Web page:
While 75% of Americans consider themselves financially savvy, 36% don’t know how, or prefer not, to answer basic financial literacy questions, according to KeyBank’s 2020 Financial Wellness Survey. This Financial Capability Month, Americans are facing new and unprecedented wellness challenges—both financial and health related—due to the spread of COVID-19. With temporary businesses closures and the loss of cash flow for many workers, households are feeling the economic effects.
In light of economic uncertainty, Americans can use some of this time to hone their financial instincts that build on their money smarts, help them prepare for any financial unknown and weather the storm.
“There is a positive correlation between having basic financial literacy skills and making fewer financial missteps in life,” said Chenna Cotla KeyBank Behavioral Economist in KeyBank’s Financial Wellness strategy group. “This points to a clear need for people to seek opportunities to continuously improve their financial literacy skills to avoid financial traps that can jeopardize their overall wellness—particularly in an environment where cash flow could be a concern for many families.”
By asking Americans to answer the big three financial literacy questions1, KeyBank was able to cross-compare people’s financial instincts with their likelihood to commit a financial “faux pas” and their ability to recover quickly from money missteps.
Respondents who answered all financial literacy questions correctly were 29 percentage points less likely to say they had committed a “financial faux pas” at some point compared to those who didn’t answer all of the questions correctly (56% vs. 85%). Respondents who failed to answer all financial literacy questions correctly were also three times more likely commit a financial misstep compared to the respondents who answered all the questions correctly (7 vs. 2). Additionally, of those who were able to answer all financial literacy questions correctly and also reported making a financial misstep, 69% were able to recover within a year, compared to just 42% of those who did not know how to answer the financial literacy questions.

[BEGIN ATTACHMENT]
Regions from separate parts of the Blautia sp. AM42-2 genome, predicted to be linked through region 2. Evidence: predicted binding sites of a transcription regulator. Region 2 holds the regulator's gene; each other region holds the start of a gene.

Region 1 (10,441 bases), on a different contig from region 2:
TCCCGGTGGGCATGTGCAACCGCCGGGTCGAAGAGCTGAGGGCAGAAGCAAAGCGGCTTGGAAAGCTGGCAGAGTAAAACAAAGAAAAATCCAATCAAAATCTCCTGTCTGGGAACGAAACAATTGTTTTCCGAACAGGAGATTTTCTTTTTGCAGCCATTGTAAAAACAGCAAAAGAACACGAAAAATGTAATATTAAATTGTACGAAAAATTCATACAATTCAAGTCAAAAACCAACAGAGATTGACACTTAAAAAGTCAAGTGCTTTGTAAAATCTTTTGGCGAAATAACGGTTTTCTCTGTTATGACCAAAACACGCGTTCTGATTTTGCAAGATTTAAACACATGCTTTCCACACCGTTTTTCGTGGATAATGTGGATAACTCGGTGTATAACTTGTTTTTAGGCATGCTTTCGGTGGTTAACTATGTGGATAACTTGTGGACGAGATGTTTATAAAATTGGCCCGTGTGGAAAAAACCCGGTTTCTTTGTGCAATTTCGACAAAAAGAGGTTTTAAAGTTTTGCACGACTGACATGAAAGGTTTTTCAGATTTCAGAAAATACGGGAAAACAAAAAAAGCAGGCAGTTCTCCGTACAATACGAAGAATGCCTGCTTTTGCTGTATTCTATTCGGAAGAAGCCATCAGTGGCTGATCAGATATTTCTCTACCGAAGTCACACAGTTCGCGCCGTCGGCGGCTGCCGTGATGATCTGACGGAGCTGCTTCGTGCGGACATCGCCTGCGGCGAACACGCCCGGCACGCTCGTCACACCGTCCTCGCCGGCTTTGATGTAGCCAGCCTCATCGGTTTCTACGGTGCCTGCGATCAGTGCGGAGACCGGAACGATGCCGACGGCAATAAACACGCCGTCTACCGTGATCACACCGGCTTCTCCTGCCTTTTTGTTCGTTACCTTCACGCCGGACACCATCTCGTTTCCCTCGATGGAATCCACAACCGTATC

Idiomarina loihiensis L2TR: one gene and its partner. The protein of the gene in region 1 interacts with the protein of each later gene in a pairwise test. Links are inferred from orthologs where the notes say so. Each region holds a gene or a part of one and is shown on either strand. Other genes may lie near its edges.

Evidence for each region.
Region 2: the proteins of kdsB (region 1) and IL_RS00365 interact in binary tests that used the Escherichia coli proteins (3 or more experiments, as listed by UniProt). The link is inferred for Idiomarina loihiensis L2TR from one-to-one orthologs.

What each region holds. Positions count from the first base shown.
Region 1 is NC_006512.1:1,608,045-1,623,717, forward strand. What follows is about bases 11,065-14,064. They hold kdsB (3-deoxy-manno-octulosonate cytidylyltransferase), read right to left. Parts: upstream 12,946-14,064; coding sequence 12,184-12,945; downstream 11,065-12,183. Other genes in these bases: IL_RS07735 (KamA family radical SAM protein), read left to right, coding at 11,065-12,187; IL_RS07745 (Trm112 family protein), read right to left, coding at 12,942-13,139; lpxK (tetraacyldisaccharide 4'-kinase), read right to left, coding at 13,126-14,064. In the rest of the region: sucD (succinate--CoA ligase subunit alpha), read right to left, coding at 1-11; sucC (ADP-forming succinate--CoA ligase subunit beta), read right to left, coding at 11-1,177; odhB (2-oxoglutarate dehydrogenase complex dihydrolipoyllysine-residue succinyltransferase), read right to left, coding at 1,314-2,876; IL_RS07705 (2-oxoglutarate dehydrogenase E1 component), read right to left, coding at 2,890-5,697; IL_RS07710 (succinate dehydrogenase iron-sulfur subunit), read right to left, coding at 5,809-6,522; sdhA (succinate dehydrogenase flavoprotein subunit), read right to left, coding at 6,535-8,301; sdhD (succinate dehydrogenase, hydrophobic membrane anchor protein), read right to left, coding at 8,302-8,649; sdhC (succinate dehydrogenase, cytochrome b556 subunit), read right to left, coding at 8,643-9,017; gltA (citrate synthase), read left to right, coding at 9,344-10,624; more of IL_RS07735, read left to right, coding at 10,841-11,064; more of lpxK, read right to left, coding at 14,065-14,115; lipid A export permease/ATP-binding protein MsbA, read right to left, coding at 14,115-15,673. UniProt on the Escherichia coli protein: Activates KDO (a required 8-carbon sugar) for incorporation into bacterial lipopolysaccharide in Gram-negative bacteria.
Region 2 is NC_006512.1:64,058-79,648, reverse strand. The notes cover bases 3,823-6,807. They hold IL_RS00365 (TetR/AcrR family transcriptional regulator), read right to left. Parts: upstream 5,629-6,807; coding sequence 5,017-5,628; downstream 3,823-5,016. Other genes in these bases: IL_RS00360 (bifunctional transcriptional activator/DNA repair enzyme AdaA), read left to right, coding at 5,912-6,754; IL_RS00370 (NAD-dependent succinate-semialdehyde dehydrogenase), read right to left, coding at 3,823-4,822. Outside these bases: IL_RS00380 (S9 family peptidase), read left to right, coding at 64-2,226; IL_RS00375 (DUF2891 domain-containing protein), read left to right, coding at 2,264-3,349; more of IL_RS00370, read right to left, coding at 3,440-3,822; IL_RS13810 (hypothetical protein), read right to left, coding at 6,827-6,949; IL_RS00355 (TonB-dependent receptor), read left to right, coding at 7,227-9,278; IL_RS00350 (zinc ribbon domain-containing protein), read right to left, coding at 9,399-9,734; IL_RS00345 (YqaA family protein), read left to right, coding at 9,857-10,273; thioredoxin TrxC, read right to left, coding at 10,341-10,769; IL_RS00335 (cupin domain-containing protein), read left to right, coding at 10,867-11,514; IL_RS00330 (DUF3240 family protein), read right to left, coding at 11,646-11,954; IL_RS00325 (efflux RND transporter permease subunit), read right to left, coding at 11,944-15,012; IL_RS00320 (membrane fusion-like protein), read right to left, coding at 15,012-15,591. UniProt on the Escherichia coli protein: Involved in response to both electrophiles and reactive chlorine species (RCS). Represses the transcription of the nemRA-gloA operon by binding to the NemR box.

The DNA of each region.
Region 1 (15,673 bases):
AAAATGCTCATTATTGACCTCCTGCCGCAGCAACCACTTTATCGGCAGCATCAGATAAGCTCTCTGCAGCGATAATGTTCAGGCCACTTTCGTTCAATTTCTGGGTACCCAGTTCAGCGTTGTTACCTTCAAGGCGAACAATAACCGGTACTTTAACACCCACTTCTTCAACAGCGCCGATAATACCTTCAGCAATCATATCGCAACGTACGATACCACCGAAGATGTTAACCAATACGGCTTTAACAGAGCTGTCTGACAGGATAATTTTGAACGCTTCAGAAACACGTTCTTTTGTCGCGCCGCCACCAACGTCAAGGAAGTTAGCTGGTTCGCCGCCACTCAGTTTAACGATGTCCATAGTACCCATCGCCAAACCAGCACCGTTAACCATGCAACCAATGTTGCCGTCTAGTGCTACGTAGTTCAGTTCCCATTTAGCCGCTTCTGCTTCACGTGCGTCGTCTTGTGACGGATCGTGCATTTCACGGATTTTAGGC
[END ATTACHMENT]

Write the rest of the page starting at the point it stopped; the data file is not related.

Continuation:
“Strong financial literacy is not only associated with fewer financial missteps, but also with a person’s increased confidence and ability to tackle financial challenges head on,” continued Cotla. “Specifically, 67% of those who correctly answered the financial literacy reported dealing with financial missteps by immediately taking actions to course correct, but only 38% of those who got the questions wrong did the same.”
On the other hand, those who incorrectly answered the financial literacy questions were:
- 3x more likely to not save enough to receive the full employer match in their company’s 401(k) or similar employer retirement program (38% vs 11%);
- 3x less likely to know their credit score or check their credit score often enough (11% vs. 32%);
- 4x more likely to be afraid to check their account balance (42% vs. 9%);
- 5x more likely to draw from investments without realizing the negative tax impact (22% vs. 4%);
- 5x more likely to opt out of insurance coverage, such as self/health insurance, renter’s insurance or pet insurance (38% vs 7%);
- 20x more likely to rely on non-experts to make financial decisions for them, such as parents, children, spouse, etc. (40% vs. 2%); and
- 40x more likely to rush to pay off student loan debt (40% vs. 1%).
“As households try to understand the impacts of COVID-19 on their personal finances and brace for any potential further economic downturn in the months to come, it is important that they sharpen their financial knowledge to enhance their short-term and long-term decision-making,” said Cotla. “Whether you are looking to educate yourself on your own time, access tools that will give you a leg up, or connect with an expert, resources are available to you.”